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I know that other professions (besides being a pastor) have high stress.  Air traffic controllers, lawyers, and border patrol agents are just a few examples.  But most jobs are set up to leave the stress behind them at the end of the work day.  Yes, you can work overtime and deal with longer hours, but few individuals carry the stress of their jobs home with them.

Not so with pastors.  My husband, when he’s not dealing with the day-to-day stress of his job, carries a huge burden for the souls of people under his care.  He takes seriously his calling to be an under-shepherd of Jesus, tending to the flock and sharing the Word of God with a world in need.  He’s had countless people tell him he needs to find ways to blow off steam, from his chiropractor to his family to his ministry coach.  But I think the reason he doesn’t get too attached to a hobby is because he can’t let go of those worries over the souls that haven’t yet come to know Jesus, or the ones that may be heading in a direction that will take them far from God.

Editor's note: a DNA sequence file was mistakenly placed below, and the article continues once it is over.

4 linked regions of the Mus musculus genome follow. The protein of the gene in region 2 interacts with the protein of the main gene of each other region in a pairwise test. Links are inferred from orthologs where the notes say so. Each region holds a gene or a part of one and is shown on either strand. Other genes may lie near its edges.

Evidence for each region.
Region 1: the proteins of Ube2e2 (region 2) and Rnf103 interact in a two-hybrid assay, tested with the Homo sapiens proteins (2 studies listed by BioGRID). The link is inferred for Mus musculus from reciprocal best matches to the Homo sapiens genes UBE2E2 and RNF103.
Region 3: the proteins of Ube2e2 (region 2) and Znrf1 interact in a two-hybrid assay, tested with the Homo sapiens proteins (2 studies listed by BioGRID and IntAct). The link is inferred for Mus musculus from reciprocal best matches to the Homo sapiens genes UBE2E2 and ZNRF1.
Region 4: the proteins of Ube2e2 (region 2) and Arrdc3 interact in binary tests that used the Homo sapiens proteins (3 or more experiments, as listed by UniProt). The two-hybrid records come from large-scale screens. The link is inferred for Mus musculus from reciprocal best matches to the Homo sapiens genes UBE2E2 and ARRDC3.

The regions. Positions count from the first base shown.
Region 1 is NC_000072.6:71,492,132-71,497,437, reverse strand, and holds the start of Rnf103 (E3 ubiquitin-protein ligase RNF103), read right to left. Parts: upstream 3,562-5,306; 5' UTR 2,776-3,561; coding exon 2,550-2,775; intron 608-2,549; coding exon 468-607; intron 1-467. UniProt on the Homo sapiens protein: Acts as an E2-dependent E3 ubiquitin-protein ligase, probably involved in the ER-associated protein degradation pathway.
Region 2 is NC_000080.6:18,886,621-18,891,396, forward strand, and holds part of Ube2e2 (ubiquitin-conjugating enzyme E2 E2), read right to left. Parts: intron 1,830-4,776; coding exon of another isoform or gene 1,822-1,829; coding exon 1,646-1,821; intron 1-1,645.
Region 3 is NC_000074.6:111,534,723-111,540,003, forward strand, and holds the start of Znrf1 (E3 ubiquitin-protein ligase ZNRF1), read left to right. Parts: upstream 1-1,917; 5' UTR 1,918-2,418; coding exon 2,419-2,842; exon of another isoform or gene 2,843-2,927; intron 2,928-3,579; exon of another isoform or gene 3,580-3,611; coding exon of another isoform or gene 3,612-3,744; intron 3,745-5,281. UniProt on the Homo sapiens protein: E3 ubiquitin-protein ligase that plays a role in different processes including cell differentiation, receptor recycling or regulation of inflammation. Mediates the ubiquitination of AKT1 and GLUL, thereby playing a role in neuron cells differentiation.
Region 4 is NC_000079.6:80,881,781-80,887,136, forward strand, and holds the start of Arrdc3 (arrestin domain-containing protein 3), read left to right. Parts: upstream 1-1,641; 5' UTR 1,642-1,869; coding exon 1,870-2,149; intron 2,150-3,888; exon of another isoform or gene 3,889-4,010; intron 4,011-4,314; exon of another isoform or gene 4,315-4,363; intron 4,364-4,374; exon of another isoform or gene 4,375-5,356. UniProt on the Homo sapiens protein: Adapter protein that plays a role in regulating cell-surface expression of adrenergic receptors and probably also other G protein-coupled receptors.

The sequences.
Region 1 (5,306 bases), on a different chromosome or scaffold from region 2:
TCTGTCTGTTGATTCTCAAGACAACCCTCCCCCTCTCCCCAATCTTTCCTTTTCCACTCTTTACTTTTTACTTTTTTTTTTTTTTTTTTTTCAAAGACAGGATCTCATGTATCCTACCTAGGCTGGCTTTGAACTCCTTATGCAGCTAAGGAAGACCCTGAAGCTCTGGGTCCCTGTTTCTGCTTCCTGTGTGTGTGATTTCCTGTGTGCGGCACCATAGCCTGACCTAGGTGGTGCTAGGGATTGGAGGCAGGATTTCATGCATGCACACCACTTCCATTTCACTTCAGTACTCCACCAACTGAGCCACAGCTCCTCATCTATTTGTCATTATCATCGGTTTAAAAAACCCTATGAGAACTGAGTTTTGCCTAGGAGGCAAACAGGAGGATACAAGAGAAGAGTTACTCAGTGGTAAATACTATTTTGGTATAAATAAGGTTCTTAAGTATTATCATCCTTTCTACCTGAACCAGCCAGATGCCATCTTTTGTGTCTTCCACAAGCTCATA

I’ve only seen him truly let go and enjoy himself a few times, and it tends to be when he can feel the wind in his face – piloting a speed boat, riding on a roller coaster, or driving with the top down.  I’m really thankful that we found a second car and it’s a convertable, because when the weather is nice he can find some enjoyment away from the stress of life.

Thank God that it’s not all up to us.  If it was solely up to him to tell every person on earth about Jesus, my husband would probably go off the deep end with worry.  I think it’s my job to remind him that it’s not his responsibility to save the world, but to do what is possible to be done on any given day, all for the glory of God.  Most days, I think he knows this.  But I think he can sometimes forget.  Prodigal Jon wrote an excellent post about that today.

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